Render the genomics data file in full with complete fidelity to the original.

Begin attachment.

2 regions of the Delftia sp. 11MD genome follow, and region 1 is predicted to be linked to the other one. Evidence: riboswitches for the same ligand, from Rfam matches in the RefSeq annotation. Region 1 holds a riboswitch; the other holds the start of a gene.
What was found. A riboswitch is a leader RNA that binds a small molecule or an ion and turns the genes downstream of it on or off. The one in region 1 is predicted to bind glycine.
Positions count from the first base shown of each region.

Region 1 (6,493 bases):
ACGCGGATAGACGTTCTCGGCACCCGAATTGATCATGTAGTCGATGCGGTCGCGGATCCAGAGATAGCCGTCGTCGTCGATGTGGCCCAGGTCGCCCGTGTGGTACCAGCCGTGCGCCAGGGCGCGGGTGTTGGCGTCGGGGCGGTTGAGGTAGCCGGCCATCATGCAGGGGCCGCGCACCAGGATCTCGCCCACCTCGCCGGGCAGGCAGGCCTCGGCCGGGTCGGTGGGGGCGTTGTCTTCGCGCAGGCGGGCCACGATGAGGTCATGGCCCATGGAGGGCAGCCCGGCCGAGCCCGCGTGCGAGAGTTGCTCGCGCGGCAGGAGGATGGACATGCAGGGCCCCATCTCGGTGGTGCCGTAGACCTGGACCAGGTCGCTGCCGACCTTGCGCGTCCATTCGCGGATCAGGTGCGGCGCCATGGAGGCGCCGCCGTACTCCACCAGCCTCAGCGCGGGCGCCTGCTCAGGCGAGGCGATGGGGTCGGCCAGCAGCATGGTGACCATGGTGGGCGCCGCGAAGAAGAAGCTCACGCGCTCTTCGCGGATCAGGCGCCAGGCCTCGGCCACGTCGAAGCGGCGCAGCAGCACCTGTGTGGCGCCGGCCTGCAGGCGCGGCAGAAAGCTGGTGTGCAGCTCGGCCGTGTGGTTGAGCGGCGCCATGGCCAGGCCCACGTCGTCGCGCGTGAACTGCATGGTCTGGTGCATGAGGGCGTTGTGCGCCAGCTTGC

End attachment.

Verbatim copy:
2 regions of the Delftia sp. 11MD genome follow, and region 1 is predicted to be linked to the other one. Evidence: riboswitches for the same ligand, from Rfam matches in the RefSeq annotation. Region 1 holds a riboswitch; the other holds the start of a gene.
What was found. A riboswitch is a leader RNA that binds a small molecule or an ion and turns the genes downstream of it on or off. The one in region 1 is predicted to bind glycine.
Positions count from the first base shown of each region.

Region 1 (6,493 bases):
ACGCGGATAGACGTTCTCGGCACCCGAATTGATCATGTAGTCGATGCGGTCGCGGATCCAGAGATAGCCGTCGTCGTCGATGTGGCCCAGGTCGCCCGTGTGGTACCAGCCGTGCGCCAGGGCGCGGGTGTTGGCGTCGGGGCGGTTGAGGTAGCCGGCCATCATGCAGGGGCCGCGCACCAGGATCTCGCCCACCTCGCCGGGCAGGCAGGCCTCGGCCGGGTCGGTGGGGGCGTTGTCTTCGCGCAGGCGGGCCACGATGAGGTCATGGCCCATGGAGGGCAGCCCGGCCGAGCCCGCGTGCGAGAGTTGCTCGCGCGGCAGGAGGATGGACATGCAGGGCCCCATCTCGGTGGTGCCGTAGACCTGGACCAGGTCGCTGCCGACCTTGCGCGTCCATTCGCGGATCAGGTGCGGCGCCATGGAGGCGCCGCCGTACTCCACCAGCCTCAGCGCGGGCGCCTGCTCAGGCGAGGCGATGGGGTCGGCCAGCAGCATGGTGACCATGGTGGGCGCCGCGAAGAAGAAGCTCACGCGCTCTTCGCGGATCAGGCGCCAGGCCTCGGCCACGTCGAAGCGGCGCAGCAGCACCTGTGTGGCGCCGGCCTGCAGGCGCGGCAGAAAGCTGGTGTGCAGCTCGGCCGTGTGGTTGAGCGGCGCCATGGCCAGGCCCACGTCGTCGCGCGTGAACTGCATGGTCTGGTGCATGAGGGCGTTGTGCGCCAGCTTGC